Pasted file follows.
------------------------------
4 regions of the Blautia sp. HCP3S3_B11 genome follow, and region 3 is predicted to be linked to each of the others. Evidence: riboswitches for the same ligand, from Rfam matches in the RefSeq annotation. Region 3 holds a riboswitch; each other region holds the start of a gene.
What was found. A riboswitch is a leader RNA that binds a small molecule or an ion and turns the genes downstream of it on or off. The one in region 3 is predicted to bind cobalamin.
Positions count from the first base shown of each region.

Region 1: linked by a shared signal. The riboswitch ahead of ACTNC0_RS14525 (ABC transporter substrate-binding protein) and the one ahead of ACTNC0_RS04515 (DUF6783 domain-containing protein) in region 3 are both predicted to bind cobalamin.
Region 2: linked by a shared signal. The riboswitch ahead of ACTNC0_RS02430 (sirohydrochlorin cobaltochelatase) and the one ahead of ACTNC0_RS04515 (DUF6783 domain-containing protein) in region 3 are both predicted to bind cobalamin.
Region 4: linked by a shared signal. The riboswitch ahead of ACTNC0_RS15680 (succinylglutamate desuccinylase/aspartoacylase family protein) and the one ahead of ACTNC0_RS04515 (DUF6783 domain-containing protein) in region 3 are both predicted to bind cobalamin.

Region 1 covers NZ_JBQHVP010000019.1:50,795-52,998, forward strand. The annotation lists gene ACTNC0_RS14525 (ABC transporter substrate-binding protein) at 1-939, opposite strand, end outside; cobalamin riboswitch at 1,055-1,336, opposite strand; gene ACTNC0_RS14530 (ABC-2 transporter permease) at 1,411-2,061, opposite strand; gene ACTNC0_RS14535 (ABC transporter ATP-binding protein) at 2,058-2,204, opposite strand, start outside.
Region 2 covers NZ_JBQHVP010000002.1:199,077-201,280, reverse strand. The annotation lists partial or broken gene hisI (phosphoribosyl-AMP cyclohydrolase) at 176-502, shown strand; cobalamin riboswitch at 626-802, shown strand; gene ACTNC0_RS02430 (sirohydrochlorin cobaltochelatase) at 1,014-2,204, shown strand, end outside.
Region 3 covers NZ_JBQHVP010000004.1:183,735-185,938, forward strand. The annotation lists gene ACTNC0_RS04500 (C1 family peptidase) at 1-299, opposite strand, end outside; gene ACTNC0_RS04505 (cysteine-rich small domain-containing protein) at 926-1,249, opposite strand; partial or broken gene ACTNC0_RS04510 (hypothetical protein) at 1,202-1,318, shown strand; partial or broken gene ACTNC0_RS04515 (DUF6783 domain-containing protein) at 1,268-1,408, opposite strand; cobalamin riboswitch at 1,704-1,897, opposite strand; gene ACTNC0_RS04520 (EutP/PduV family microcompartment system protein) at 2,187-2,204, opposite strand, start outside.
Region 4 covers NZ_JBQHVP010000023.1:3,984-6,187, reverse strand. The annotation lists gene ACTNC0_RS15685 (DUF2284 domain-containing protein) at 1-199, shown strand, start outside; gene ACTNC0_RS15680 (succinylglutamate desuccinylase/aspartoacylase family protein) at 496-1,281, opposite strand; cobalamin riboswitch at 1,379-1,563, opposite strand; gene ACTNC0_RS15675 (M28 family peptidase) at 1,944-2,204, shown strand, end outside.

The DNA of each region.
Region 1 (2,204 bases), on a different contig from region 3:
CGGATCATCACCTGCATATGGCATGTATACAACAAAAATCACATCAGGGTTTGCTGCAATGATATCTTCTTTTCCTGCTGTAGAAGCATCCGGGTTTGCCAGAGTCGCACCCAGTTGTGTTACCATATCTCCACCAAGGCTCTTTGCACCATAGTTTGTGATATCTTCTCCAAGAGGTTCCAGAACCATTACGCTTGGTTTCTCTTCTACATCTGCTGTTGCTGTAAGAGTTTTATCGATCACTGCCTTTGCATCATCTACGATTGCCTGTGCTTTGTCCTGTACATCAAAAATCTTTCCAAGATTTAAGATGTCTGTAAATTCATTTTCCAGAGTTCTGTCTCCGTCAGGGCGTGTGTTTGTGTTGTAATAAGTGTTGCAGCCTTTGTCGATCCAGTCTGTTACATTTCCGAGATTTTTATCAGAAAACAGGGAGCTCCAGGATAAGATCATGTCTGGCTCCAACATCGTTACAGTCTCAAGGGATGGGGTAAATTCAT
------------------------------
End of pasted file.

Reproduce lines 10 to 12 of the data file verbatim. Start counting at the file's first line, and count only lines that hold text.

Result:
Region 4 covers NZ_JBQHVP010000023.1:3,984-6,187, reverse strand. The annotation lists gene ACTNC0_RS15685 (DUF2284 domain-containing protein) at 1-199, shown strand, start outside; gene ACTNC0_RS15680 (succinylglutamate desuccinylase/aspartoacylase family protein) at 496-1,281, opposite strand; cobalamin riboswitch at 1,379-1,563, opposite strand; gene ACTNC0_RS15675 (M28 family peptidase) at 1,944-2,204, shown strand, end outside.

The DNA of each region.
Region 1 (2,204 bases), on a different contig from region 3: